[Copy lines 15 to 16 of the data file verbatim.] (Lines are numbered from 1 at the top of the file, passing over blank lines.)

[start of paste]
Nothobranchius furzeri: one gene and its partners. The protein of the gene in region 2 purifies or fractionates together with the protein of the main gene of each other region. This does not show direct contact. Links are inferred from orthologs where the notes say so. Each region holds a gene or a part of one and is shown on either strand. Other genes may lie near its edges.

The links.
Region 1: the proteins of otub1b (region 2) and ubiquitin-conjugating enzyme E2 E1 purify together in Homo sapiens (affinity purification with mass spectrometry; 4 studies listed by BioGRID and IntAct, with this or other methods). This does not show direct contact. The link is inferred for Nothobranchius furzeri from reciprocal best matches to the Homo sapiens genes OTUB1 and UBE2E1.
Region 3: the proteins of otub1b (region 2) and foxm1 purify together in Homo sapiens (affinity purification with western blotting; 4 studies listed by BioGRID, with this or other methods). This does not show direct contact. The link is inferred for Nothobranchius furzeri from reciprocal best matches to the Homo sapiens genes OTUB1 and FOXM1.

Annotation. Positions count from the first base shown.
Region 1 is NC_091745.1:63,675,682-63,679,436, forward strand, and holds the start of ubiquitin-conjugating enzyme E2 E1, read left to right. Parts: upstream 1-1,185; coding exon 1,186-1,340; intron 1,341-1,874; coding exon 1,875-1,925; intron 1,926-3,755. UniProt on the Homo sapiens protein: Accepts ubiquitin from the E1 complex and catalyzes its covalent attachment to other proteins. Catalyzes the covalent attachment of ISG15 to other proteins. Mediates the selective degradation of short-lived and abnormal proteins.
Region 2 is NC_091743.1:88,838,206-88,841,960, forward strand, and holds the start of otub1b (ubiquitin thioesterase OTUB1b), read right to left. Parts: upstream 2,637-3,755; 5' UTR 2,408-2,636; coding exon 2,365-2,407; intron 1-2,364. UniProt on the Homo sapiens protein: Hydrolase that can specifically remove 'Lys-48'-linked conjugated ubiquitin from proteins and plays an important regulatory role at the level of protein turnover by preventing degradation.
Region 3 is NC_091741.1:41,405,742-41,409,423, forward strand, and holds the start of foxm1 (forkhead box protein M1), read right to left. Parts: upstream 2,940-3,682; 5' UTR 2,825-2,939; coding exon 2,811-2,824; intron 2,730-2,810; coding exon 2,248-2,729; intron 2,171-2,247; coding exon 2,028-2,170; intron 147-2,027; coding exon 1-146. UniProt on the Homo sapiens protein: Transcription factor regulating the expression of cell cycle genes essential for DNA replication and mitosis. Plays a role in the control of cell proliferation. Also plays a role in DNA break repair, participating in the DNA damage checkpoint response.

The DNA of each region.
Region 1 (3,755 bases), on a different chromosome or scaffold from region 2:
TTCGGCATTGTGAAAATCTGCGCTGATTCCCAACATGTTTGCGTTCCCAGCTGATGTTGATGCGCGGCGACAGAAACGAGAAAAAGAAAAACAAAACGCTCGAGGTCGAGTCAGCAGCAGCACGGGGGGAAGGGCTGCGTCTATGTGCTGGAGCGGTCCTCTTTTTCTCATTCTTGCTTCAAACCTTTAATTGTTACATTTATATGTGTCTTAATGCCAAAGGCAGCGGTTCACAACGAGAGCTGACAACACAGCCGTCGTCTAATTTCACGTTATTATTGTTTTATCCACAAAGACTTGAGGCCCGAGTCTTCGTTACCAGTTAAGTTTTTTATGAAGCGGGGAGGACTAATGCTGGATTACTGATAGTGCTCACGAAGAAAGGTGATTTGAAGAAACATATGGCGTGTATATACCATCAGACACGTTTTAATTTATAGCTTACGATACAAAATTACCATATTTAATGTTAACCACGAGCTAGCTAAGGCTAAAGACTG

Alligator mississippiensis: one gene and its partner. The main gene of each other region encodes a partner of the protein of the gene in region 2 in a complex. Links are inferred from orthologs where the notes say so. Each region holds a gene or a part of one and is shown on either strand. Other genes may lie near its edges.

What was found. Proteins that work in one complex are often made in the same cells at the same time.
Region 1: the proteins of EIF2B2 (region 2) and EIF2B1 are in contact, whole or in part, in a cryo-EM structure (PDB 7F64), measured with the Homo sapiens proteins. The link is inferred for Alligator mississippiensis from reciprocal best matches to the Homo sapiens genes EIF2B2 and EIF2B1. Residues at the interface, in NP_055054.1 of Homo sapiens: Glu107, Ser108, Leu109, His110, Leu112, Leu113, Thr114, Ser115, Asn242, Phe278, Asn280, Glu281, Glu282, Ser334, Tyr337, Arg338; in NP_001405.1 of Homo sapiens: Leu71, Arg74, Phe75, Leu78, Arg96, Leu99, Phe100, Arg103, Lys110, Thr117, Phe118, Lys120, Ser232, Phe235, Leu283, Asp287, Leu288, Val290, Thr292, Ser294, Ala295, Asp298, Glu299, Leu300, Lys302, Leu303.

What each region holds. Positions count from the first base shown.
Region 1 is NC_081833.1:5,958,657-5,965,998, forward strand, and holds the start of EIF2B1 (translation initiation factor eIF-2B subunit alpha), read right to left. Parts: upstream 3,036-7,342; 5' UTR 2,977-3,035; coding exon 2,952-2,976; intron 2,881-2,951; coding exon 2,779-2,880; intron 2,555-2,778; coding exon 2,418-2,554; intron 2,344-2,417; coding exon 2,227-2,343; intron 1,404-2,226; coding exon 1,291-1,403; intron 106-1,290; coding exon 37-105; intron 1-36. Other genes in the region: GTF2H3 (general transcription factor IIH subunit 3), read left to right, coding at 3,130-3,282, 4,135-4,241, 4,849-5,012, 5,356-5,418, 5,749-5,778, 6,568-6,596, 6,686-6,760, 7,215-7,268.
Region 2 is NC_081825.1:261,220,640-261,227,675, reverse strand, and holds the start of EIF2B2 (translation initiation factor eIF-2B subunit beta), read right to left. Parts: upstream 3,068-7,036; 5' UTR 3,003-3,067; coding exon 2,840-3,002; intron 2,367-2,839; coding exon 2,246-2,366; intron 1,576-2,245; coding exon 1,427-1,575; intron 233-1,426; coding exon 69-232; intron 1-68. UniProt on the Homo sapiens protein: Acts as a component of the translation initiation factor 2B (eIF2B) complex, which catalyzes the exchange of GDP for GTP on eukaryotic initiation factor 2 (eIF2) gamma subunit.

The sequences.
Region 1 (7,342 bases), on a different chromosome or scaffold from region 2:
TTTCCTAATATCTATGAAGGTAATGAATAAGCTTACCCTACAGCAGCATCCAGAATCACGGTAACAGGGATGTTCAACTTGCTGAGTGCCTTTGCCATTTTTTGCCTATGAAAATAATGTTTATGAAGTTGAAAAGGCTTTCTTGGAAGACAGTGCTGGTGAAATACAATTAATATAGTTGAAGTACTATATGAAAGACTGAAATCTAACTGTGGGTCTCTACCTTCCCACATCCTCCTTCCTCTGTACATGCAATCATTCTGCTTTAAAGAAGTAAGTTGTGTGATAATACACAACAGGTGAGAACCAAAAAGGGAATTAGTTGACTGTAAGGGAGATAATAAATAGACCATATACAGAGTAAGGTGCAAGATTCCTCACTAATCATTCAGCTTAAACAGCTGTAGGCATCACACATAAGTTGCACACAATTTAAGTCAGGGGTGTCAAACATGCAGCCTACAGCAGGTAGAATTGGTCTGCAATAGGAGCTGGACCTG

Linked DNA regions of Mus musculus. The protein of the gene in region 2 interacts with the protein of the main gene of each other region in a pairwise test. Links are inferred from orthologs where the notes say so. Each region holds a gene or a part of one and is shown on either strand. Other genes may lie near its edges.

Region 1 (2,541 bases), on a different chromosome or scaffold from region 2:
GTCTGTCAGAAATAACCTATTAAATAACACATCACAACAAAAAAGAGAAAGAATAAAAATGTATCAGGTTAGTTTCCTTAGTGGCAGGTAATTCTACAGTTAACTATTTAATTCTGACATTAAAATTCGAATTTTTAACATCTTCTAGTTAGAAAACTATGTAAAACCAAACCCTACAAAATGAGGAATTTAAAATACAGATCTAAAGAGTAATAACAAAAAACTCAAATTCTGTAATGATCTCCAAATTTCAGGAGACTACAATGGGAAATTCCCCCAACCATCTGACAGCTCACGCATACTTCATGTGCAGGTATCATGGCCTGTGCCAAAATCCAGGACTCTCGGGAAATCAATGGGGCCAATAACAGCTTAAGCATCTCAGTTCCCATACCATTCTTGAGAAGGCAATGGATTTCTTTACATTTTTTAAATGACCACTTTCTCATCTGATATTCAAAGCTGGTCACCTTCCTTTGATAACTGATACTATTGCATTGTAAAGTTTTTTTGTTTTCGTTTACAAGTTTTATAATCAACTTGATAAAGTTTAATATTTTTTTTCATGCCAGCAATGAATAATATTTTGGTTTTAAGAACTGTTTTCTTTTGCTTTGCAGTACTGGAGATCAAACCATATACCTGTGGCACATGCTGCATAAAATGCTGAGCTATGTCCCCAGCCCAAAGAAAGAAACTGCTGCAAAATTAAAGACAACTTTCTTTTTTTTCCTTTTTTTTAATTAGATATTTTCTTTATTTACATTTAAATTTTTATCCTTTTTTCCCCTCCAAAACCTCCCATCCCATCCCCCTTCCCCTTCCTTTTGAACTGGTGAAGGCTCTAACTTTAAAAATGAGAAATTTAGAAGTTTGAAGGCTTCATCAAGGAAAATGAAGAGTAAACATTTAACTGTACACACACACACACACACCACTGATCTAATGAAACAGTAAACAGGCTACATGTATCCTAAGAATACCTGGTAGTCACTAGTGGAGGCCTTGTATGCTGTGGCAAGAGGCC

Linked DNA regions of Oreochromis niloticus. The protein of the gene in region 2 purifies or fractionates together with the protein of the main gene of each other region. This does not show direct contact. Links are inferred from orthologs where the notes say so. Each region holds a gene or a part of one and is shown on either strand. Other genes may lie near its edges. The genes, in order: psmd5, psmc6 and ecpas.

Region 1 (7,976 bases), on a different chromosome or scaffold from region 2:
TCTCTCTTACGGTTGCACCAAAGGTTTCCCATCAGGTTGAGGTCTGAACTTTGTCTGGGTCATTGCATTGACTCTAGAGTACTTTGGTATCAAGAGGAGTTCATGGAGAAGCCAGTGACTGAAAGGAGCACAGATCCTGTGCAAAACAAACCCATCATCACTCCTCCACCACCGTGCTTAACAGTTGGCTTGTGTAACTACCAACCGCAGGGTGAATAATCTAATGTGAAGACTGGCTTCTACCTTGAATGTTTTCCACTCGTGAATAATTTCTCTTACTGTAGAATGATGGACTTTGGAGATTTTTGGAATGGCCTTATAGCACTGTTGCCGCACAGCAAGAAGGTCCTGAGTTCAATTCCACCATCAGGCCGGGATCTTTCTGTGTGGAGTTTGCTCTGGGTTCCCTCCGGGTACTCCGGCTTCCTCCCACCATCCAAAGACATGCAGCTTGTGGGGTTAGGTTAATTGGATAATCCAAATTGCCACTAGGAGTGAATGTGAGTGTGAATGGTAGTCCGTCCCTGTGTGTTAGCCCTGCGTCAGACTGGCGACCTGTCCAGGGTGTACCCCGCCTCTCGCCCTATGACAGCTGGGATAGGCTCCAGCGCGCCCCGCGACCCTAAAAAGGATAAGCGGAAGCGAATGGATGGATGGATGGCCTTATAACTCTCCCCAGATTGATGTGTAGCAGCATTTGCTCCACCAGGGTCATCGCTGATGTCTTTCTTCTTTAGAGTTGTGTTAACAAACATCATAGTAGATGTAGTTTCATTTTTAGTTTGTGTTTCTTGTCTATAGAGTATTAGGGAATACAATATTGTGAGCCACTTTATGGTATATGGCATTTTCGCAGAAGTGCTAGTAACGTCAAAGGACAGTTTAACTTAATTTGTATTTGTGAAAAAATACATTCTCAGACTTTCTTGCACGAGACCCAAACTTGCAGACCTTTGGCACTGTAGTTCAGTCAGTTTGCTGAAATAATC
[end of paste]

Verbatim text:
What each region holds. Positions count from the first base shown.
Region 1 is NC_081833.1:5,958,657-5,965,998, forward strand, and holds the start of EIF2B1 (translation initiation factor eIF-2B subunit alpha), read right to left. Parts: upstream 3,036-7,342; 5' UTR 2,977-3,035; coding exon 2,952-2,976; intron 2,881-2,951; coding exon 2,779-2,880; intron 2,555-2,778; coding exon 2,418-2,554; intron 2,344-2,417; coding exon 2,227-2,343; intron 1,404-2,226; coding exon 1,291-1,403; intron 106-1,290; coding exon 37-105; intron 1-36. Other genes in the region: GTF2H3 (general transcription factor IIH subunit 3), read left to right, coding at 3,130-3,282, 4,135-4,241, 4,849-5,012, 5,356-5,418, 5,749-5,778, 6,568-6,596, 6,686-6,760, 7,215-7,268.